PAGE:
1 hour ago, spacedin said:

I must reiterate how outdated the capital rules are anyway. I believe the last time they were changed was around 2006 so a permanent change is long overdue.

I dislike two things about capital rules. 1) A homeowner in a 200k paid off house with no cash vs. a renter with 200K cash. They should be treated equally but they are not. 2) Having capital rules rewards the feckless and discourages the prudent.

All that being said. I think it would be an odd system if someone with no income but a sizeable sum of money sitting in a bank account would be eligible for income support. 

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  • 1 month later...
4 minutes ago, Saving For a Space Ship said:

Covid 'Devastating' Families As 60% Of Single Parents Claim Universal Credit

https://www.huffingtonpost.co.uk/entry/single-parents-universal-credit-coronavirus_uk_5f32badbc5b6fc009a5defc9

Find the whole plea to raise the benefit cap above the median average wage somewhat bizaree. 

Whole point was to stop families on benefits being housed in locations where taxpayers funding it could only dream ala Kensington etc. 

Additionally if the median wage means you are in poverty.. What does that mean for the 49% that earn less by erm working? 

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On 7/9/2020 at 4:49 PM, Voltron said:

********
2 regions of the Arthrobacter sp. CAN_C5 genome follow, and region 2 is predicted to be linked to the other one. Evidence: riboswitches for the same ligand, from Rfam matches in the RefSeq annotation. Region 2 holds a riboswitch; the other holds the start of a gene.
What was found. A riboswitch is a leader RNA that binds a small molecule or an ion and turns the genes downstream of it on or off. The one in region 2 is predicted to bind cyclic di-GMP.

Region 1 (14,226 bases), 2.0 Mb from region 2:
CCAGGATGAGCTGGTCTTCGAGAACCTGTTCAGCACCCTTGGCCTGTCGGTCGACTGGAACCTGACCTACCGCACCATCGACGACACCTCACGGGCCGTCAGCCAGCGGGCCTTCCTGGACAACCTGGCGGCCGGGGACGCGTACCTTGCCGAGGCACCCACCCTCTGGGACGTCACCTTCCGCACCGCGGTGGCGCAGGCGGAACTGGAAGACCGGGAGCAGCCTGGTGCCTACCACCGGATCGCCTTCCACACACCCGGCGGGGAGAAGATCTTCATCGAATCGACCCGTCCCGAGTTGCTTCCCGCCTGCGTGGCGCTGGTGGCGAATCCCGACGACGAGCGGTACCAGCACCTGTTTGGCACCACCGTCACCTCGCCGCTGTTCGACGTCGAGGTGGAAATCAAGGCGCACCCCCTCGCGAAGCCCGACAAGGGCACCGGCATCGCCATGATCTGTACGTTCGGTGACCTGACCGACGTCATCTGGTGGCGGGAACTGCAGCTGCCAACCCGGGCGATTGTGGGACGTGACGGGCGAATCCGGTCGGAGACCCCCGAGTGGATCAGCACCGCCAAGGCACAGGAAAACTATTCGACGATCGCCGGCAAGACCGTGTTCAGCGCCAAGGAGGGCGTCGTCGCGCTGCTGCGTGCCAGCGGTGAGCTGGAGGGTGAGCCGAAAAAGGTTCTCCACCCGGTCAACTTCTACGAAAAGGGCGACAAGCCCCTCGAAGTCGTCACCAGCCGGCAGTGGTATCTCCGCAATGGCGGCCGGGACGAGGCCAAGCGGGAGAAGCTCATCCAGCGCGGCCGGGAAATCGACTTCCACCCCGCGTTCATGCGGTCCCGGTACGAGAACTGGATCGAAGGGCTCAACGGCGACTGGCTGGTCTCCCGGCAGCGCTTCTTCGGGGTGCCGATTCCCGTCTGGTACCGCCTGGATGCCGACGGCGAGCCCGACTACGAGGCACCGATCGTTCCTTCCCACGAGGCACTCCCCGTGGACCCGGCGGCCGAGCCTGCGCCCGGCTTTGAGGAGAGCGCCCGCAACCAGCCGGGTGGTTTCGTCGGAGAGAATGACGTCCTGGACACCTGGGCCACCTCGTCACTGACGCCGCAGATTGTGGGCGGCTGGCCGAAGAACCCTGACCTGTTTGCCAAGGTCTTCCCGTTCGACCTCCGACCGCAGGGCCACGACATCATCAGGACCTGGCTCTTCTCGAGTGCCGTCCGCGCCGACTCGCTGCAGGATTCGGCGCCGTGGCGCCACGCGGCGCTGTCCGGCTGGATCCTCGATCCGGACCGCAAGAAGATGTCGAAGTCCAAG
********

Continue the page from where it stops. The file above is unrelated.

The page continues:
Whats everyone's views on the potential huge increase in the number of people that will potentially be signing up to universal credit due to the ending of furlough and subsequently paying mortgage / rent etc.

Seems like alot of people may struggle to claim due to the savings capped at £16k?

In theory if you have over £16k of cash savings those are used first then, you claim.

For housing its stikl shockingly generous its 2k a month limit in london zone 1 to 3ish for 3 bed property 

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On 11/07/2020 at 20:07, sammersmith said:

I can't see that myself. This was the absurdity of a cash rich individual claiming tax credits from the Brown era that universal credit was stopping. 

I dislike two things about capital rules. 1) A homeowner in a 200k paid off house with no cash vs. a renter with 200K cash. They should be treated equally but they are not. 2) Having capital rules rewards the feckless and discourages the prudent.

All that being said. I think it would be an odd system if someone with no income but a sizeable sum of money sitting in a bank account would be eligible for income support.